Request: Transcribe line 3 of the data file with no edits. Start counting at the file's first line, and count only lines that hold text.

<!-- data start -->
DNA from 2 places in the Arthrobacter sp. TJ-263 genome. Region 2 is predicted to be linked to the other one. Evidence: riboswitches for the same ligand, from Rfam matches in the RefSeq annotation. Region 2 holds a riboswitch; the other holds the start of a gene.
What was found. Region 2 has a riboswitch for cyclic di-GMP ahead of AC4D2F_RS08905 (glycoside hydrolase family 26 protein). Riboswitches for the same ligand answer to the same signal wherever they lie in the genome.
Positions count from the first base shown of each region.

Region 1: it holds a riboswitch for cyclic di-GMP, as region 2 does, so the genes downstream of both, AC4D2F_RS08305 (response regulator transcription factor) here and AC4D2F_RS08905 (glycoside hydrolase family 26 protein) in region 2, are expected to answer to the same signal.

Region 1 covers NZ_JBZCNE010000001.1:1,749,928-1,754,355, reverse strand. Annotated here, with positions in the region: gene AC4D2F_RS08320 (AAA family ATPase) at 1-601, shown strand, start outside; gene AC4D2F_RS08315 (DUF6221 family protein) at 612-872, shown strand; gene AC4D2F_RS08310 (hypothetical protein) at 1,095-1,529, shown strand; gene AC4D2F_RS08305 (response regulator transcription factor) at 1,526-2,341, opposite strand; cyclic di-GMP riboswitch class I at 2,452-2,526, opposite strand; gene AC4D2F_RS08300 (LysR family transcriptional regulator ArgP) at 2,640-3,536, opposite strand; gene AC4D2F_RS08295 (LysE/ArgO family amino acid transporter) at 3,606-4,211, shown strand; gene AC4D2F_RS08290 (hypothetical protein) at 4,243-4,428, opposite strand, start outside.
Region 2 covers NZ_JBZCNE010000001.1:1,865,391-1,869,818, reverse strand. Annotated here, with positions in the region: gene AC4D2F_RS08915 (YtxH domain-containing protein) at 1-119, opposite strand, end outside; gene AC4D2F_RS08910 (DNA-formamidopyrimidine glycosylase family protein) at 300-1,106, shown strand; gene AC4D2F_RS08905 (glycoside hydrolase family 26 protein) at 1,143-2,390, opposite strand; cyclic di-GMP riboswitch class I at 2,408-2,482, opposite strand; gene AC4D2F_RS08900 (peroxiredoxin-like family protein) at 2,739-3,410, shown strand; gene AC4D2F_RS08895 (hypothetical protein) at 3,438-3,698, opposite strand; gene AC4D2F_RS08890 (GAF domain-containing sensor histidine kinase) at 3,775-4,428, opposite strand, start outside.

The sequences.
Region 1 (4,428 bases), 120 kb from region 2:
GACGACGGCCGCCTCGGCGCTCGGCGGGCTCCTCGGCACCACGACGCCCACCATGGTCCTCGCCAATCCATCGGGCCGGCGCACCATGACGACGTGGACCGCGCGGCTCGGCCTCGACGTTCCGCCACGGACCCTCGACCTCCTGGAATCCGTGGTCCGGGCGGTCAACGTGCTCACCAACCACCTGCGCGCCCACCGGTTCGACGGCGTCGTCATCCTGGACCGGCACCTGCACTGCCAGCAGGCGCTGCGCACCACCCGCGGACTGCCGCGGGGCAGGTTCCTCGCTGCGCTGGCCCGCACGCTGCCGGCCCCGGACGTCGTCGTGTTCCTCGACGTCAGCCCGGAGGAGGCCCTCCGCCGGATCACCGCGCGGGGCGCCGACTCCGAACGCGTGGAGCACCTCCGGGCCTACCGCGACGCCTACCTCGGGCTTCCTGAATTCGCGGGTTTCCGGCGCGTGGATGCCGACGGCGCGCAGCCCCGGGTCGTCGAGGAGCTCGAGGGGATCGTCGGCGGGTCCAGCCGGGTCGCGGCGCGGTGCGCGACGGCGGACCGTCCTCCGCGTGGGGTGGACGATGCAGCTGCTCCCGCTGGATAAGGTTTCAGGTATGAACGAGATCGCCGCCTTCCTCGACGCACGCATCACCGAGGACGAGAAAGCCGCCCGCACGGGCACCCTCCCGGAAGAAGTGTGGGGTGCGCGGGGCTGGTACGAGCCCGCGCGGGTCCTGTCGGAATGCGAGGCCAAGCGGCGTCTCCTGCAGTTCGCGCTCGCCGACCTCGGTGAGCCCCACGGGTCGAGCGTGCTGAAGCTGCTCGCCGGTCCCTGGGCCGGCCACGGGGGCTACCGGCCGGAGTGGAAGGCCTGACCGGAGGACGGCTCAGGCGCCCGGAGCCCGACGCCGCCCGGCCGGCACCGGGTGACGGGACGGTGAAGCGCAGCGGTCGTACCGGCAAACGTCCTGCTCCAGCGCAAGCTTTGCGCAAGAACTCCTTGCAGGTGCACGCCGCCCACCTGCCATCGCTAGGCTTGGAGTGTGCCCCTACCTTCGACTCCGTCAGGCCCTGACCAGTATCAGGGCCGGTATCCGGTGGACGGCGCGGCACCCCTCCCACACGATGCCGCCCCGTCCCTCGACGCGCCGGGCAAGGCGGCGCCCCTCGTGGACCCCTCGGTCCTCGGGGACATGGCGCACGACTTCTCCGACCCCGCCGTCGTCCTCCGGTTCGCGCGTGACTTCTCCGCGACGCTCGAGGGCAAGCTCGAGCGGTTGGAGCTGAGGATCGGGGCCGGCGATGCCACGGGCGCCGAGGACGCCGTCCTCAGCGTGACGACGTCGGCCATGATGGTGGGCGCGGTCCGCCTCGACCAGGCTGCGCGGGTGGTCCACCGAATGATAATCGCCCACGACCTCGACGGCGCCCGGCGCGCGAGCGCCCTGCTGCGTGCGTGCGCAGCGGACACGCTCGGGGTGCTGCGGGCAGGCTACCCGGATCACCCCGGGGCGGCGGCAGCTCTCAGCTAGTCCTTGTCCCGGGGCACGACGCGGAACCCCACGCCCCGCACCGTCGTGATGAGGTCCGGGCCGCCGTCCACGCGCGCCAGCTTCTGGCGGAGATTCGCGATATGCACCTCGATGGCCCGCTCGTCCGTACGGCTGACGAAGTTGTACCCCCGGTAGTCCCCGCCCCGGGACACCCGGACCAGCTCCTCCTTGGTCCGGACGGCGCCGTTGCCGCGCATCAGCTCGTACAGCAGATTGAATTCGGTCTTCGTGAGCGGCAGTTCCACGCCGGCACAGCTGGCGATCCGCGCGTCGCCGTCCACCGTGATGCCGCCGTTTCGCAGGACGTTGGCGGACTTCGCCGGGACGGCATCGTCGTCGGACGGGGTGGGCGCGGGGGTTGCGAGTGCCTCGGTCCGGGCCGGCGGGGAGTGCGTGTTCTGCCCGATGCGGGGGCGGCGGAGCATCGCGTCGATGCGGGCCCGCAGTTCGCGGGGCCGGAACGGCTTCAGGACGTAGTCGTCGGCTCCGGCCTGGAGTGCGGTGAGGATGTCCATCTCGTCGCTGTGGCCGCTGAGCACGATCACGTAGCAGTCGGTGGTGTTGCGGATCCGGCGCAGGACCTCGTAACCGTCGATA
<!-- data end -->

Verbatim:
Positions count from the first base shown of each region.